1931 - 2014
David Huff, Professor Emeritus of Marketing and Geography at the University of Texas at Austin, and giant in the field of applied geography, passed away on August 15, 2014, aged 83.
David L. Huff was born in 1931 in McMinnville, TN, then spent an idyllic boyhood on Lake Oswego, OR. At first he struggled to find a college or career that held his interest, trying many jobs and five undergraduate universities, plus a stint in the Army.
His academic motivation and interest was finally sparked at the University of Washington in Seattle, WA, at a time when quantitative geography was just emerging. Throughout the time of his MBA and PhD, he was strongly influenced by early analytical economic geographers and early quantitative sociologists, game theorists and rational choice theorists. He emerged from this exciting time in graduate school as a holistic quantitative social scientist. His doctoral thesis work from 1959 to 1962 in modeling trips to shopping centers and stores was published in 1963.
Huff’s first teaching position was at UCLA where he was very quickly promoted to tenure as a business and marketing professor because of his early accomplishments. It was here in 1964 that he developed the Huff Model to forecast market share and retail attractiveness. It is based on the premise that when a person is confronted with a set of alternatives, the probability that any particular item will be selected is directly proportional to the perceived utility of each alternative.
The model is an excellent example of a bridge between geography and business. It soon entered the textbooks and was used by academicians and practitioners throughout the world. Its popularity and longevity can be attributed to its conceptual appeal, relative ease of use, and applicability to a wide range of problems, of which predicting consumer spatial behavior is the most commonly known.
For the last 50 years the Huff Model has been taught in courses across marketing, economic geography, economics, retail research, urban planning and decision theory. It has been widely used by market analysts and planners to locate convenience stores, shopping malls, and other types retail establishments. It continues to be the standard model for the industry and is now incorporated into GIS systems.
Among Huff’s other academic contributions were the application of multivariate graphic displays to market analysis, the formulation of objective measures for delineating market areas, the development of computerized systems to monitor economic activities geographically, and the derivation of planning regions for the geographic delivery of health care and economic services.
After UCLA Huff took a Fulbright Lectureship at the Université d’Aix-Marseille in France which started a life-long love of French culture. He then moved to the University of Kansas as Director of the Center for Regional Studies but this position did not allow him the time he needed to do basic research so he readily accepted an offer from the University of Texas to become Century Club Centennial Professor of Business Administration where he remained until retirement.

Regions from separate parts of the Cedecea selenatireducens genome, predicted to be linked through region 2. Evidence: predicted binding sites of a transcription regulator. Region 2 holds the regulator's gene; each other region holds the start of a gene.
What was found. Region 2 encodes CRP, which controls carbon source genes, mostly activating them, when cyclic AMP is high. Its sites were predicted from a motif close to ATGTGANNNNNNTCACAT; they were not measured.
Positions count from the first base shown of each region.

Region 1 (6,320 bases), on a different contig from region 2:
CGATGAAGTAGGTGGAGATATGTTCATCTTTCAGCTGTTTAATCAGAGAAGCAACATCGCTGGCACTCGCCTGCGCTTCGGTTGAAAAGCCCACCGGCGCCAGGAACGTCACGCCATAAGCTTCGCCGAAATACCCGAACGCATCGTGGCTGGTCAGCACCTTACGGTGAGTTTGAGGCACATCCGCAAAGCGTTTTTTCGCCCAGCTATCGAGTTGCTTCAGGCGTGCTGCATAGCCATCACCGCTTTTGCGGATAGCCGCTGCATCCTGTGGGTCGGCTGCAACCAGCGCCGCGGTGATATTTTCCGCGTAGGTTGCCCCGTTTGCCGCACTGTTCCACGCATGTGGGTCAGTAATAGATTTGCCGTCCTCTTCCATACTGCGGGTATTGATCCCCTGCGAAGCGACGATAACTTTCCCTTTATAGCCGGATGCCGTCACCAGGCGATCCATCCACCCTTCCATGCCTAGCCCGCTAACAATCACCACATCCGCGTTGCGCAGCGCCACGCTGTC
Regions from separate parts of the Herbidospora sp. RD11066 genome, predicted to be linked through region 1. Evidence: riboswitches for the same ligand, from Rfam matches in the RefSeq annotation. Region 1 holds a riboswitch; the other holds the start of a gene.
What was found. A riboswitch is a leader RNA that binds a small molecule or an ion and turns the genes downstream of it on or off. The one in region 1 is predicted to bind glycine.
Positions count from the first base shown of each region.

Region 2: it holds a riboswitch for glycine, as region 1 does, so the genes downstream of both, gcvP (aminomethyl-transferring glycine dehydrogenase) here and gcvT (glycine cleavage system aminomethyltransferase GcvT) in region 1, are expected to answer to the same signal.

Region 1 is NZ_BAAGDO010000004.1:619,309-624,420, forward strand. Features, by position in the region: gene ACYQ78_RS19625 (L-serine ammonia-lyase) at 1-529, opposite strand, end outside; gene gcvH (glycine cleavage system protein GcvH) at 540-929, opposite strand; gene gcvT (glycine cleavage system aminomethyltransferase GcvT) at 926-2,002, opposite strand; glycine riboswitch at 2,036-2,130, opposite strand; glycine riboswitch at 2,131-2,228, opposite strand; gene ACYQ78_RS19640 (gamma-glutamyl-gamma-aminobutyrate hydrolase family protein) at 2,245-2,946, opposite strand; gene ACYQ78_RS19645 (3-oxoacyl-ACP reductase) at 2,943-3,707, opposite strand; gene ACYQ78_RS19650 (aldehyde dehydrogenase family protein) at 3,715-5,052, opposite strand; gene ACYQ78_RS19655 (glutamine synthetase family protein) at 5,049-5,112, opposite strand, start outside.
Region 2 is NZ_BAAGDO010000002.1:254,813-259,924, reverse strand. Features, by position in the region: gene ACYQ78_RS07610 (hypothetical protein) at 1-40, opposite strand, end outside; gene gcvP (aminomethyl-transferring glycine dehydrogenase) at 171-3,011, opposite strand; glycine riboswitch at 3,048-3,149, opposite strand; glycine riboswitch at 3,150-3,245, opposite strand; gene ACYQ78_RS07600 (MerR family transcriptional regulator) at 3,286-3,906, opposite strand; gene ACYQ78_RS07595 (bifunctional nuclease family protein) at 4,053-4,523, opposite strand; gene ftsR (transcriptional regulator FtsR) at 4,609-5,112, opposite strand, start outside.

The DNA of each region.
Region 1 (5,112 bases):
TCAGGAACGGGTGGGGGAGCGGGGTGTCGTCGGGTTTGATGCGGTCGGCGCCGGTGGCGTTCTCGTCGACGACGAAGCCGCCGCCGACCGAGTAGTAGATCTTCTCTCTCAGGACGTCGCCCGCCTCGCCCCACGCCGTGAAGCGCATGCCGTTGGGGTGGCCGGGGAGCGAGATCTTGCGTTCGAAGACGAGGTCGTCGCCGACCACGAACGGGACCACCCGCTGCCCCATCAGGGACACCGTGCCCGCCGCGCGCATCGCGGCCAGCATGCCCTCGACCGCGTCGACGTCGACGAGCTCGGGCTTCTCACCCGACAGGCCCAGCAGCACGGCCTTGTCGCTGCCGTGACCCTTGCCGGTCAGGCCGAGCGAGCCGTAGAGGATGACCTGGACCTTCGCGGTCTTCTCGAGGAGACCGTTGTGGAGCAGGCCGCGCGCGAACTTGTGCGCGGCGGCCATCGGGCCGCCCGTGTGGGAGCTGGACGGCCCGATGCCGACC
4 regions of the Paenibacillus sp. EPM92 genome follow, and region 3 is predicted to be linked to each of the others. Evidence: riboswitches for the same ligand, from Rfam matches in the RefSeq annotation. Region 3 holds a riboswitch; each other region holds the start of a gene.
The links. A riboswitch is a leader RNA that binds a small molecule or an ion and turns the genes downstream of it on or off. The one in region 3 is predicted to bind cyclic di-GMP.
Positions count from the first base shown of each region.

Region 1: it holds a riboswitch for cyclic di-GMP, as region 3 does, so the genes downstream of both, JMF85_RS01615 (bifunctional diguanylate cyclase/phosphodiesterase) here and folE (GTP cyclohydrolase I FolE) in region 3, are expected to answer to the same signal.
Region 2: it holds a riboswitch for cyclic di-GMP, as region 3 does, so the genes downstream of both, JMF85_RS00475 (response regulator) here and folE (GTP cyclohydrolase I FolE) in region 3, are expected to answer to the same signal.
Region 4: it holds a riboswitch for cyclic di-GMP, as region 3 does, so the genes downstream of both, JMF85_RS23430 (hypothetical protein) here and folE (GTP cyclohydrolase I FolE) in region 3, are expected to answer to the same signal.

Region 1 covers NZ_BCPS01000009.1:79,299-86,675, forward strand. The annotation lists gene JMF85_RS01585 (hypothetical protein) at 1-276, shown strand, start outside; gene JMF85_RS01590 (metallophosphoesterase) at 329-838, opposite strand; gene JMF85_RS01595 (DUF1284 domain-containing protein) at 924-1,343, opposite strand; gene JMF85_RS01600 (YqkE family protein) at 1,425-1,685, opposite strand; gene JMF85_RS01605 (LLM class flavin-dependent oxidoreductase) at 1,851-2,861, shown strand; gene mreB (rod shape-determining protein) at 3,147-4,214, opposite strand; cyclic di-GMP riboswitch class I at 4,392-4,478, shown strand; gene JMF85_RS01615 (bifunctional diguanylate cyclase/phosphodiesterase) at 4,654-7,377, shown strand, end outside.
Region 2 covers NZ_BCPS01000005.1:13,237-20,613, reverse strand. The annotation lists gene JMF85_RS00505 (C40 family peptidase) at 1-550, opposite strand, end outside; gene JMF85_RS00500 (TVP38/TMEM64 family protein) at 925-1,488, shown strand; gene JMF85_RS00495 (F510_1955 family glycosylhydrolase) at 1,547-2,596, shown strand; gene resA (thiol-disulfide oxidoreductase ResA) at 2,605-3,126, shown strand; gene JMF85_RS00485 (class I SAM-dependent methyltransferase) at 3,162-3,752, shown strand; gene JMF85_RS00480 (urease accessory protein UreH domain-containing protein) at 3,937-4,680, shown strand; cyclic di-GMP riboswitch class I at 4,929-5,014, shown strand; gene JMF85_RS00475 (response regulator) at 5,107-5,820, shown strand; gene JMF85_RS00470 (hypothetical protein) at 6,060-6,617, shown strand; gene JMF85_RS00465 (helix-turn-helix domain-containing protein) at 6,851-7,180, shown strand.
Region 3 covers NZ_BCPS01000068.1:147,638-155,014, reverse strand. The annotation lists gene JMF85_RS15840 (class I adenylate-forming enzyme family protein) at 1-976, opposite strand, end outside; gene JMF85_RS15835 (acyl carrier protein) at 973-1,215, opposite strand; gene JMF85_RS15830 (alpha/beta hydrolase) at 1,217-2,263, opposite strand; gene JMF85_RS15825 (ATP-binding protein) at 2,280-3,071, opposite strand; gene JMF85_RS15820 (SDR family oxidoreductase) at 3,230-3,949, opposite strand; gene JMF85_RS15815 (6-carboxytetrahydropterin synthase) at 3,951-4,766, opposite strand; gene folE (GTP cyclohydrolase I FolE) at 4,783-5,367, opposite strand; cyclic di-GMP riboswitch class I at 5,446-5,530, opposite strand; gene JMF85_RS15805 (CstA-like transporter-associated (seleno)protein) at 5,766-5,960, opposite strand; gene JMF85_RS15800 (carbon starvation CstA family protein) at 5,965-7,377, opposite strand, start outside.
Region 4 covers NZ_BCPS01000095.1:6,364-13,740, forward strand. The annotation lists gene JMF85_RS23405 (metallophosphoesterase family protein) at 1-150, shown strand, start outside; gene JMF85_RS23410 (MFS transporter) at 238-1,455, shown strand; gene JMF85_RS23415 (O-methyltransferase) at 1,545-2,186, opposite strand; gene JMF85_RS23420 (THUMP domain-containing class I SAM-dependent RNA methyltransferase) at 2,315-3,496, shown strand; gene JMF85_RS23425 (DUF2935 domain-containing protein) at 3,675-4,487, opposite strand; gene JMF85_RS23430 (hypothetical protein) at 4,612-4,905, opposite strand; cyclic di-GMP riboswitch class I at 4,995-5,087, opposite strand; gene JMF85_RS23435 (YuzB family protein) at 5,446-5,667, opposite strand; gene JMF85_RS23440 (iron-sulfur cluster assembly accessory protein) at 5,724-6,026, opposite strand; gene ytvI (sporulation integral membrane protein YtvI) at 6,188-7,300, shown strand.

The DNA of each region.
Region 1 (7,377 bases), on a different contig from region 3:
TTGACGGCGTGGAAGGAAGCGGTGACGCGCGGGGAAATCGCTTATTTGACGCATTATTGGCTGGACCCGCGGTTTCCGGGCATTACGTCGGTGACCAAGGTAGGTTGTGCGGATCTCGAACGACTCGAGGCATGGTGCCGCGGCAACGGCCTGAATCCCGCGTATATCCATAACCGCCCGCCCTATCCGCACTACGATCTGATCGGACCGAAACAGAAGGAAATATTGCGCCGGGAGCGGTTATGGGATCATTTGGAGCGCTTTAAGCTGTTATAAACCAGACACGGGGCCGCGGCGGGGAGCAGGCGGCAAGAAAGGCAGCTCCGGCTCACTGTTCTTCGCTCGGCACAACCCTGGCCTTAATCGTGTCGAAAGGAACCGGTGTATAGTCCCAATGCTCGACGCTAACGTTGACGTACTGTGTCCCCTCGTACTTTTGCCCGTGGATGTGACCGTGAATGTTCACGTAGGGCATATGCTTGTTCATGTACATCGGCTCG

In addition to his work in academia, Huff consulted for dozens of agencies including the U.S. Department of Transportation, Resources for the Future, National Institutes of Health, U.S. Bureau of the Census, and National Endowment for the Arts, as well as for numerous state and regional offices. He has advised hundreds of business firms on various aspects of market area analysis. In 2003 he was invited by Esri to become a technical advisor, using his expertise to develop advanced predictive models and review existing analysis capability in Esri’s business analysis products and services.
During his academic career, Huff received numerous teaching awards and much prestigious professional recognition. For example, the AAG awarded him the James R. Anderson Medal in Applied Geography in 1988, and he was the recipient of the Distinguished Mentor Award from the National Council for Geographic Education in 1998 in recognition of his long history of successful mentoring of master’s and doctoral students.
David had remarkable standing in the profession. He was a man who loved his work, was always full of enthusiasm, and generous with his time and talent. He will be missed by many, not only colleagues and friends, but also business professionals and the whole applied geography industry.
He leaves behind his wife of 61 years, Suzanne, his children Nancy, Karen and David, as well as 10 grandchildren and a growing brood of great-grandchildren.